The summit drew 150 prominent figures from the global cultural sector including  Lise Macdonald, president L’Ecole School of Jewelry Arts, Laurent Le Bon, Centre Pompidou president, and German curator and museum director Klaus Biesenbach. 

“The Future Culture Summit has effectively brought together cultural leaders from all over the world,” he commented. “They have come to share their experiences and ideas but also to be exposed to a vibrant and growing cultural sector in Saudi Arabia that is really reimagining how we think about cultural institutions, the role of emerging technologies, and ways to ensure these institutions serve their communities.”

Altouq expressed enthusiasm for Saudi Arabia’s cultural transformation and said: “This is an incredibly exciting time for Saudi Arabia. Nowhere is the Kingdom’s transformation more evident than in its cultural sectors, which are not only opening up new areas of the economy but enriching the lives of citizens and helping to build a vibrant society.” 

“The Future Culture Summit is part of the wider project to facilitate new avenues of exchange and collaboration between Saudi Arabia and the international cultural community,” he added. 

With a focus on expanding culture’s role in advancing and fostering positive change, the summit offered a diverse program of panel discussions, immersive performances, workshops, and guided exploration of AlUla’s rich cultural and physical landscape.

During “The Future of the Culture Scene: A Factor of Success,” Abdullah AlRashid, Director of the King Abdulaziz Center for World Culture (Ithra), asserted the need for doubt and reflection in sustaining a successful cultural future, whilst Jason Harborow, Vice President of Culture of RCU, advocated for looking beyond the numbers and KPIs to focus on how to extend and expand reciprocal human bonds and learning.

In another panel, “Landscapes: Cultural Development and Environment,” speakers explored the connection between cultural infrastructure and the environment, exploring the integration of art in the landscape. Akiko Miki, International Artistic Director of Benesse Art Site Naoshima & Director of Naoshima New Museum of Art, said: “The journey to a site is part of the experience - taking time and experiencing time itself is something very important for our human activities.”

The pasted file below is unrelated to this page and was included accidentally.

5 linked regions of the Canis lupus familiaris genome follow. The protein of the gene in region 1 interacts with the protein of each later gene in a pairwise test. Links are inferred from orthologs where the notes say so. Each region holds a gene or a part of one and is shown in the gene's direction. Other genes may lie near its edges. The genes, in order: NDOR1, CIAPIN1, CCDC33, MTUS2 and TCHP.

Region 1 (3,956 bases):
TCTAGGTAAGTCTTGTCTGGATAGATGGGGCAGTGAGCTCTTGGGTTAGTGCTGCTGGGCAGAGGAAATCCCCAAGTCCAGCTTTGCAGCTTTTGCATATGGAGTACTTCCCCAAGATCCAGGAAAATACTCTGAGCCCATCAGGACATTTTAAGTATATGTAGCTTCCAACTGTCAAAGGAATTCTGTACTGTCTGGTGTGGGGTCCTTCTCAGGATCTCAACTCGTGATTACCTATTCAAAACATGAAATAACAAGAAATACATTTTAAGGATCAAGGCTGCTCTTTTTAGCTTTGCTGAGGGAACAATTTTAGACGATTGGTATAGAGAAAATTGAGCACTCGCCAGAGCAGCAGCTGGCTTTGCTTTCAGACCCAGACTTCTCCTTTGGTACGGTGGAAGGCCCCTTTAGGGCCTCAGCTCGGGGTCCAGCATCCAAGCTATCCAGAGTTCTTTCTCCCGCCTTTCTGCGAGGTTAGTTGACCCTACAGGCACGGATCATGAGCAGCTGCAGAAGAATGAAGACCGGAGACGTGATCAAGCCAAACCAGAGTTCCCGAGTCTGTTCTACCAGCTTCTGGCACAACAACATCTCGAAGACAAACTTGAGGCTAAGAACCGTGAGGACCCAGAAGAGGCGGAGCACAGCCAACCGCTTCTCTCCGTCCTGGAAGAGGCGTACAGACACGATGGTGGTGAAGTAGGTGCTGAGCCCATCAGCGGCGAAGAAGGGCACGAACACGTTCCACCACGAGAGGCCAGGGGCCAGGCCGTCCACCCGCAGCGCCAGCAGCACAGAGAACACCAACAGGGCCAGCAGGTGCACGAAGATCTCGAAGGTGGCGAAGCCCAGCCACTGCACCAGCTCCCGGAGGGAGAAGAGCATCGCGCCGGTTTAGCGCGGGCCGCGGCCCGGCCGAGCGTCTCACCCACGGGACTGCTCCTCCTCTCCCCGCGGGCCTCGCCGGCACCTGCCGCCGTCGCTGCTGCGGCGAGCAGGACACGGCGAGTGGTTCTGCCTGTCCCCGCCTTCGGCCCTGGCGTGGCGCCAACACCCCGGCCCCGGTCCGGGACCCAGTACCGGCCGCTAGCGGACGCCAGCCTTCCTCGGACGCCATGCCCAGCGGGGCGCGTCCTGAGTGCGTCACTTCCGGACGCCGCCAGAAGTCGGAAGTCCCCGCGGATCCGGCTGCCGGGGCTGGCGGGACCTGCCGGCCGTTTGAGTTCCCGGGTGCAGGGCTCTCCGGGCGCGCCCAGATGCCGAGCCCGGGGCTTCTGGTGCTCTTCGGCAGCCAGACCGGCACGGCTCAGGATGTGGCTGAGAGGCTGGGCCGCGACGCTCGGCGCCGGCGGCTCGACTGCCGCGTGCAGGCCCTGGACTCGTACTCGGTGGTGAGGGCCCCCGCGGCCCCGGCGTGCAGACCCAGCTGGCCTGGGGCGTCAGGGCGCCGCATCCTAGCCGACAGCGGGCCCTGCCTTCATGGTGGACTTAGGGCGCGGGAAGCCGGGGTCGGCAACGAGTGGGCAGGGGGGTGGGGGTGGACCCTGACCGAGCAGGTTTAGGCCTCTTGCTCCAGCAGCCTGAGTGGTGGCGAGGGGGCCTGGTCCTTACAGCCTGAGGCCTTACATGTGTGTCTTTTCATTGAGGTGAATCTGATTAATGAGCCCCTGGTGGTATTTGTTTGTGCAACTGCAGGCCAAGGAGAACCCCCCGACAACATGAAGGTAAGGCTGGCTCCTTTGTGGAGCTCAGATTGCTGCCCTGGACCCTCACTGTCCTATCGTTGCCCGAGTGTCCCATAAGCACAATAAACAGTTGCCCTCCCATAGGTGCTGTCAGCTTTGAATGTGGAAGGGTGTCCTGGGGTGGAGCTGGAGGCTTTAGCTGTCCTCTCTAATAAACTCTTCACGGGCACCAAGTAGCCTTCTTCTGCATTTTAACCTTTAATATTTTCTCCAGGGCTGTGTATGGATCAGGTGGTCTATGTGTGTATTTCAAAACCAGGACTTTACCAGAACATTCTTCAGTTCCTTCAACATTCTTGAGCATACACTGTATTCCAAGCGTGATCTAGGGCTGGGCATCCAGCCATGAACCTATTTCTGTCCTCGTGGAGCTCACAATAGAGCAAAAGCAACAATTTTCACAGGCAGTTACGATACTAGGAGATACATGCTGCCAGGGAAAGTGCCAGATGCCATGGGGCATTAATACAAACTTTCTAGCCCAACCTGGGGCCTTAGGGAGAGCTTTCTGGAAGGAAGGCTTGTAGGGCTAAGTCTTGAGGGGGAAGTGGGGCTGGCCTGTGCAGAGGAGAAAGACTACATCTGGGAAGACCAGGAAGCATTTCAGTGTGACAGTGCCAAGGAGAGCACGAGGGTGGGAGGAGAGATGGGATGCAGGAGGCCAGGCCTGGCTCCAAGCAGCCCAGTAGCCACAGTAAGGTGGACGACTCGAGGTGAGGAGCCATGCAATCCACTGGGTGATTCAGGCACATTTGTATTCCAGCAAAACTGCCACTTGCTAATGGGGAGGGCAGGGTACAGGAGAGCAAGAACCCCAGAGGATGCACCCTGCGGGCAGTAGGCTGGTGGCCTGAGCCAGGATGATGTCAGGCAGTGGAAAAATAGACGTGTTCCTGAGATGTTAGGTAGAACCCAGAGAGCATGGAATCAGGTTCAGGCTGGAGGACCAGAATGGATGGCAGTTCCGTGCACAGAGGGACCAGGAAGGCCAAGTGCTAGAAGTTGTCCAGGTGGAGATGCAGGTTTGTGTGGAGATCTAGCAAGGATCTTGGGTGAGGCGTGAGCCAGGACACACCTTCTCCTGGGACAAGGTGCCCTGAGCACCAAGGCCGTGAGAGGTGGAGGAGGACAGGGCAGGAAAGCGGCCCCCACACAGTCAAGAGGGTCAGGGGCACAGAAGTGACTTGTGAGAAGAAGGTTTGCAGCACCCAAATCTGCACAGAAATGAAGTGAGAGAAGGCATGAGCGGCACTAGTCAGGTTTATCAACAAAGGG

Alongside the performances, panels and keynotes the summit featured a range of workshops led by leading cultural institutions, exploring topics such as the integration of blockchain in museums, rethinking landscapes as mediums of cultural expression, and fostering cross-cultural collaboration.


Saudi artist, 78, presents solo exhibition in Riyadh

Saudi artist, 78, presents solo exhibition in Riyadh
Updated 27 February 2024
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Saudi artist, 78, presents solo exhibition in Riyadh

Saudi artist, 78, presents solo exhibition in Riyadh
  • For 50 years, Sami Almarzoogi quietly pursued his love for art alongside his medical practice

RIYADH: Saudi artist Dr. Sami Almarzoogi’s solo exhibition at L’Art Pur Foundation in Riyadh “Is This a Gold Bar?” demonstrates the benefits of never giving up on your passion.

Presented in collaboration with Hafez Gallery, the showcase presents Almarzoogi’s diverse body of work, encompassing paintings, drawings and mixed-media pieces, which delve deep into his exploration of materials, techniques and themes. He invites viewers to immerse themselves in the emotions he seeks to capture with each stroke of his brush.

‘Is This A Gold Bar?’ by Sami Almarzoogi (Inset, right) invites viewers to immerse themselves in the emotions the artist seeks to capture with each stroke of his brush. (Supplied)